"Yet across the gulf of space, minds that are to our minds as ours are to those of the beasts that perish, intellects vast and cool and unsympathetic, regarded this earth with envious eyes, and slowly and surely drew their plans against us."

Wee-oooh, wee-oooh, wee-oooh.

My neighbours aren't as smart as yours by the sounds of it. They are squealers though, at it all the bloody time.

Shouldn't put me off the comets though.

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Don't look at them - you may go blind and then you will not be able to escape the triffids... unless you live in a light-house near loads of salt water in which you are OK....

Bit of a bad planning error there on behalf of the triffids... I mean, invade a planet which is mostly composed of the one thing that kills you. A bit like marriage I suspect! :blink:

That was the crap film version. Read the book!

The Triffids didn't invade. They were man made genetic creations to be grown for fuel IIRC. John Wyndhams warning to us all!

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Don't confuse comets with meteors. The latter are small bits of rock which enter our atmosphere. Comets are much larger and if they strike us, it might be curtains for all.

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"Yet across the gulf of space, minds that are to our minds as ours are to those of the beasts that perish, intellects vast and cool and unsympathetic, regarded this earth with envious eyes, and slowly and surely drew their plans against us."

What, Goldman Sachs?

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Guest DisposableHeroes
Don't confuse comets with meteors. The latter are small bits of rock which enter our atmosphere. Comets are much larger and if they strike us, it might be curtains for all.

I should really read my own post :)

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Skygazers are getting ready to watch the annual Perseid meteor shower, which peaks on Wednesday.

The Perseid shower occurs when the Earth passes through a stream of dusty debris from the comet Swift-Tuttle.

As this cometary "grit" strikes our atmosphere, it burns up, often creating streaks of light across the sky.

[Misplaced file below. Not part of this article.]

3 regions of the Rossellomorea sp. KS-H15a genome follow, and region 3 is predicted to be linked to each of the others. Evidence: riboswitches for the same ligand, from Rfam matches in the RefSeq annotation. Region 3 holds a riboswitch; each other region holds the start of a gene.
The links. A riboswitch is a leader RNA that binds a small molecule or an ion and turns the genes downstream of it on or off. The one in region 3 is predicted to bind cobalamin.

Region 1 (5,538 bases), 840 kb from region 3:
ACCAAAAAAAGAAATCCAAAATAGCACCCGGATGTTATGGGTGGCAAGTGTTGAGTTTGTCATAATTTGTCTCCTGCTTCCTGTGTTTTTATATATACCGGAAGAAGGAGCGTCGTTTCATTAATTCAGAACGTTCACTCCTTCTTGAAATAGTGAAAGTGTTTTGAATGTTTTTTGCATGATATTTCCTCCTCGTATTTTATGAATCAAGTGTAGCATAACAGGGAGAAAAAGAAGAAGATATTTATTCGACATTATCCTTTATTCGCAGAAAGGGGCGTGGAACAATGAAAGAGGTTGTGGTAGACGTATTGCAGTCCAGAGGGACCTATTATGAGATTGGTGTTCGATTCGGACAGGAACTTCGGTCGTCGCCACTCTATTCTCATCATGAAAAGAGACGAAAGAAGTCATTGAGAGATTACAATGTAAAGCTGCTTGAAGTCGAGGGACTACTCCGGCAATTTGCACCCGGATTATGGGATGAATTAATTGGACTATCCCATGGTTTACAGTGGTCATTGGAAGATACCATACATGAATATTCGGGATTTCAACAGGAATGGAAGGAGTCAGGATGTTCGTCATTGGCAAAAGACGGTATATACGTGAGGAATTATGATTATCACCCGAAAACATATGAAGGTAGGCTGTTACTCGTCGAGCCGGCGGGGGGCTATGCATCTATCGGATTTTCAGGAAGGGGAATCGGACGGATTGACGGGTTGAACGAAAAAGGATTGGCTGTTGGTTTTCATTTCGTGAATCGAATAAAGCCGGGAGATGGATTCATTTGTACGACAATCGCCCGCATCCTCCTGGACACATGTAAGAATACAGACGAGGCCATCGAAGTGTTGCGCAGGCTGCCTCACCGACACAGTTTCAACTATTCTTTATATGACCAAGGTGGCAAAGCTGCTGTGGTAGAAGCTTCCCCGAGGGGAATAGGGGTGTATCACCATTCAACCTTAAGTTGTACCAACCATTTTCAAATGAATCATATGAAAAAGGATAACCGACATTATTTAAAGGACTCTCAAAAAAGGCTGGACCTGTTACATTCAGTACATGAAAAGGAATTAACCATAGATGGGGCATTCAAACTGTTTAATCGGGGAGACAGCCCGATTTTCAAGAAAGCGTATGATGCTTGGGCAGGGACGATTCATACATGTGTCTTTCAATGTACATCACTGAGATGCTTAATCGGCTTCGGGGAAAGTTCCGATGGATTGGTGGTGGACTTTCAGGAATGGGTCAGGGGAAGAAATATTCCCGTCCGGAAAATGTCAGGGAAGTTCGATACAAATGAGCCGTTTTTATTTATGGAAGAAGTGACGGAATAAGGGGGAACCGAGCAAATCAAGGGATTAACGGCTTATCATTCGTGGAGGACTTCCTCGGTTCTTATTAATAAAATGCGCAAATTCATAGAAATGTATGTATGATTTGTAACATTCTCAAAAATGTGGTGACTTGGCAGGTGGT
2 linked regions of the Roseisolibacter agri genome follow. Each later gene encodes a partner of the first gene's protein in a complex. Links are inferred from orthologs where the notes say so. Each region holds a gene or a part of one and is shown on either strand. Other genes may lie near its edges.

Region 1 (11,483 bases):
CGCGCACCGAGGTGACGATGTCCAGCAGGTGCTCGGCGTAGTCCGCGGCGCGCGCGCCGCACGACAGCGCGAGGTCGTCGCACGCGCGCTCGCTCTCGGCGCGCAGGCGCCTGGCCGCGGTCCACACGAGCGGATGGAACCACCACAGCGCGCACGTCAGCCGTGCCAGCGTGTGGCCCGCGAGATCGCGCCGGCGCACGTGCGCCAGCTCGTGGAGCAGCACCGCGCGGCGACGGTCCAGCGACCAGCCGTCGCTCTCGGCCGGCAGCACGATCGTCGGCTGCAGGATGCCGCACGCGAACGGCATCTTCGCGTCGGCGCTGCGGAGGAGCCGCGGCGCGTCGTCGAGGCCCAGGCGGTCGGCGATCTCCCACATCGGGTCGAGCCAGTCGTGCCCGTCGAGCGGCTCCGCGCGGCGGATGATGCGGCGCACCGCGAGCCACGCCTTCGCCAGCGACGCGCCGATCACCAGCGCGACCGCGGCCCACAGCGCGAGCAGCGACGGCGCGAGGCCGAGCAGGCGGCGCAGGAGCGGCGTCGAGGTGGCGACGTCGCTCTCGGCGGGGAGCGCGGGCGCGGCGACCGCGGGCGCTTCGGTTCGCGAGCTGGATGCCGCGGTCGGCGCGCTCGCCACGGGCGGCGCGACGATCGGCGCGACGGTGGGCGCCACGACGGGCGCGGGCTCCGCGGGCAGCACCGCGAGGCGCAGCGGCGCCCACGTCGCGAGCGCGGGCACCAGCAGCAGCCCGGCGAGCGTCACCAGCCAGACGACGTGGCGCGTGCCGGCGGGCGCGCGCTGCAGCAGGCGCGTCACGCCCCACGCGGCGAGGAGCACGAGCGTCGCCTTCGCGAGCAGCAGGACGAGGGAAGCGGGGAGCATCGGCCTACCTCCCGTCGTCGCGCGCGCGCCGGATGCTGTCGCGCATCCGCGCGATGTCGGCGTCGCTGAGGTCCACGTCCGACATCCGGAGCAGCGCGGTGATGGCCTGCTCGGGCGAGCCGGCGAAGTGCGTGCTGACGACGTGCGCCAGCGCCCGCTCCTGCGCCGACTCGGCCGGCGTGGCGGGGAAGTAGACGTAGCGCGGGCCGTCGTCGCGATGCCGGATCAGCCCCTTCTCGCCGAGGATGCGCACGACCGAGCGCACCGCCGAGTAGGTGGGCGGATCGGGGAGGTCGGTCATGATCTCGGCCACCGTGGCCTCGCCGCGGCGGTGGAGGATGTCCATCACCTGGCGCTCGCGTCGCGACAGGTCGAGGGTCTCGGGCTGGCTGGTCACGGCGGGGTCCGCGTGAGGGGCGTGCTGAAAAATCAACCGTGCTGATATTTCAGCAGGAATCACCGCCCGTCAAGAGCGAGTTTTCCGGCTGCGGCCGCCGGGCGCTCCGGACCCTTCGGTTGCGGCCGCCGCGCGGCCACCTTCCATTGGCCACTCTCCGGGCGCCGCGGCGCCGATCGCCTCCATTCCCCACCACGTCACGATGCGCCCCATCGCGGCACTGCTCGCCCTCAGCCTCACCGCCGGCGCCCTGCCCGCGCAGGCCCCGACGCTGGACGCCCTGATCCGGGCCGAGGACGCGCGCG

This impressive spectacle appears to originate from a point called a "radiant" in the constellation of Perseus - hence the name Perseid.

"Earth passes through the densest part of the debris stream sometime on 12 August. Then, you could see dozens of meteors per hour," said Bill Cooke of Nasa's meteoroid environment office.

No special equipment is required to watch the sky show. Astronomers say binoculars might help, but will also restrict the view to a small part of the sky.

The Perseids can appear in any part of the sky, but their tails all point back to the radiant in the constellation Perseus.

In the UK, the best times to see the Perseids are likely to be on the morning of 12 August before dawn and from late evening on the 12th through to the early hours of the 13 August.

This year, light from the last quarter Moon will interfere significantly with the view.

The rock and dust fragments which cause the shower were left behind by Comet Swift-Tuttle when it last came near the Sun.

The comet orbits the Sun once every 130 years and last swept through the inner Solar System in 1992.

Skygazers are getting ready to watch the annual Perseid meteor shower, which peaks on Wednesday.

The Perseid shower occurs when the Earth passes through a stream of dusty debris from the comet Swift-Tuttle.

As this cometary "grit" strikes our atmosphere, it burns up, often creating streaks of light across the sky.

This impressive spectacle appears to originate from a point called a "radiant" in the constellation of Perseus - hence the name Perseid.

"Earth passes through the densest part of the debris stream sometime on 12 August. Then, you could see dozens of meteors per hour," said Bill Cooke of Nasa's meteoroid environment office.

No special equipment is required to watch the sky show. Astronomers say binoculars might help, but will also restrict the view to a small part of the sky.

The Perseids can appear in any part of the sky, but their tails all point back to the radiant in the constellation Perseus.

In the UK, the best times to see the Perseids are likely to be on the morning of 12 August before dawn and from late evening on the 12th through to the early hours of the 13 August.

This year, light from the last quarter Moon will interfere significantly with the view.

The rock and dust fragments which cause the shower were left behind by Comet Swift-Tuttle when it last came near the Sun.

http://news.bbc.co.uk/1/hi/sci/tech/8193769.stm

Coats on - hope it's clear.

I'm bumping you ( nothing naughty) as I just saw one, will take a mug of tea and have a peaceful hour watching for more, very clear here in Devon.